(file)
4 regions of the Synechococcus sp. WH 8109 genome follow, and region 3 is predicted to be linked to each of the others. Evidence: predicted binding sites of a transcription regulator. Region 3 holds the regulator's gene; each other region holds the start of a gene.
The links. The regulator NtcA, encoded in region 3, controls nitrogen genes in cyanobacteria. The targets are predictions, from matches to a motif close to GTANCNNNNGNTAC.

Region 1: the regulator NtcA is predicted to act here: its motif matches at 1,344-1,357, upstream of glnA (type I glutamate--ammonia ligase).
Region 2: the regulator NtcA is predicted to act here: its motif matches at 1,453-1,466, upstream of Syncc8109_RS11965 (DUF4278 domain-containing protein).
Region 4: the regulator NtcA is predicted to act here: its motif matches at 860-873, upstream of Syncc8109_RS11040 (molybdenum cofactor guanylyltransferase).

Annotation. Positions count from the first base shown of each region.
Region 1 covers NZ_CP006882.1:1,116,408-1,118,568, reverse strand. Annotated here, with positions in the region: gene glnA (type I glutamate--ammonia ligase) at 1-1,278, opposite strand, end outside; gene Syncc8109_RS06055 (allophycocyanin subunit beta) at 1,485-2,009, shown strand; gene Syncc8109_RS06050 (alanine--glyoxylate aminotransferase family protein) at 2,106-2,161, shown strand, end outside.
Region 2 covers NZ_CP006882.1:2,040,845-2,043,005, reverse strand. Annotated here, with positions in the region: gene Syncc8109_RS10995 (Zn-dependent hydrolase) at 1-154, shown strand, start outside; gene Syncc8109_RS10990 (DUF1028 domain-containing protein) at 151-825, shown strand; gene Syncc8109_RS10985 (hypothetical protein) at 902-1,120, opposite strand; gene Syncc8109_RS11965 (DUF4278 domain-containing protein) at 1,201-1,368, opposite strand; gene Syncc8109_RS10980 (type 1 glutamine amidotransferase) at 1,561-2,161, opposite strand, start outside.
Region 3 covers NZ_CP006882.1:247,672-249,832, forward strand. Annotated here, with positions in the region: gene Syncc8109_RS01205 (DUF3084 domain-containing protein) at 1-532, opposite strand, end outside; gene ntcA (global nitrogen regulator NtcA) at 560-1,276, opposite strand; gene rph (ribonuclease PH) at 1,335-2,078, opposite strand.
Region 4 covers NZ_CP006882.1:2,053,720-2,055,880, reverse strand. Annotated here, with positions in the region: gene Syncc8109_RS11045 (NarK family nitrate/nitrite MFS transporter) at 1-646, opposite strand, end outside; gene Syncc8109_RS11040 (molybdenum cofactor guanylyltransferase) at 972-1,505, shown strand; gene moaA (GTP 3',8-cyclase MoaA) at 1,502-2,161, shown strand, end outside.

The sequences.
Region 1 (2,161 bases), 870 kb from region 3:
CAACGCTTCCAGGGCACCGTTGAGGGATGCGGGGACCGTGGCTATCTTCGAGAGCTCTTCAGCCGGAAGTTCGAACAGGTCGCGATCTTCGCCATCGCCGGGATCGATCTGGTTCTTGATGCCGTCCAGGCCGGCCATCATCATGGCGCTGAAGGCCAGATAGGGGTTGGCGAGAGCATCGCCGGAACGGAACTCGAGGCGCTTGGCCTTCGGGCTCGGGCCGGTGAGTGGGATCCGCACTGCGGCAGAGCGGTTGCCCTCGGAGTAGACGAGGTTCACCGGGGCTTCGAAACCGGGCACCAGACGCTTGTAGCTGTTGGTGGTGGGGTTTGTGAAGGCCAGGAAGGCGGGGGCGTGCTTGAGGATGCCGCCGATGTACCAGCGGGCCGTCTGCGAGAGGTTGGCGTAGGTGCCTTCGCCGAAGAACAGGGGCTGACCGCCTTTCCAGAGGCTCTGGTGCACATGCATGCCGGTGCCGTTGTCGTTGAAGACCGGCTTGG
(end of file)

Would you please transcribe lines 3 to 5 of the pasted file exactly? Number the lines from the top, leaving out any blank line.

Region 1: the regulator NtcA is predicted to act here: its motif matches at 1,344-1,357, upstream of glnA (type I glutamate--ammonia ligase).
Region 2: the regulator NtcA is predicted to act here: its motif matches at 1,453-1,466, upstream of Syncc8109_RS11965 (DUF4278 domain-containing protein).
Region 4: the regulator NtcA is predicted to act here: its motif matches at 860-873, upstream of Syncc8109_RS11040 (molybdenum cofactor guanylyltransferase).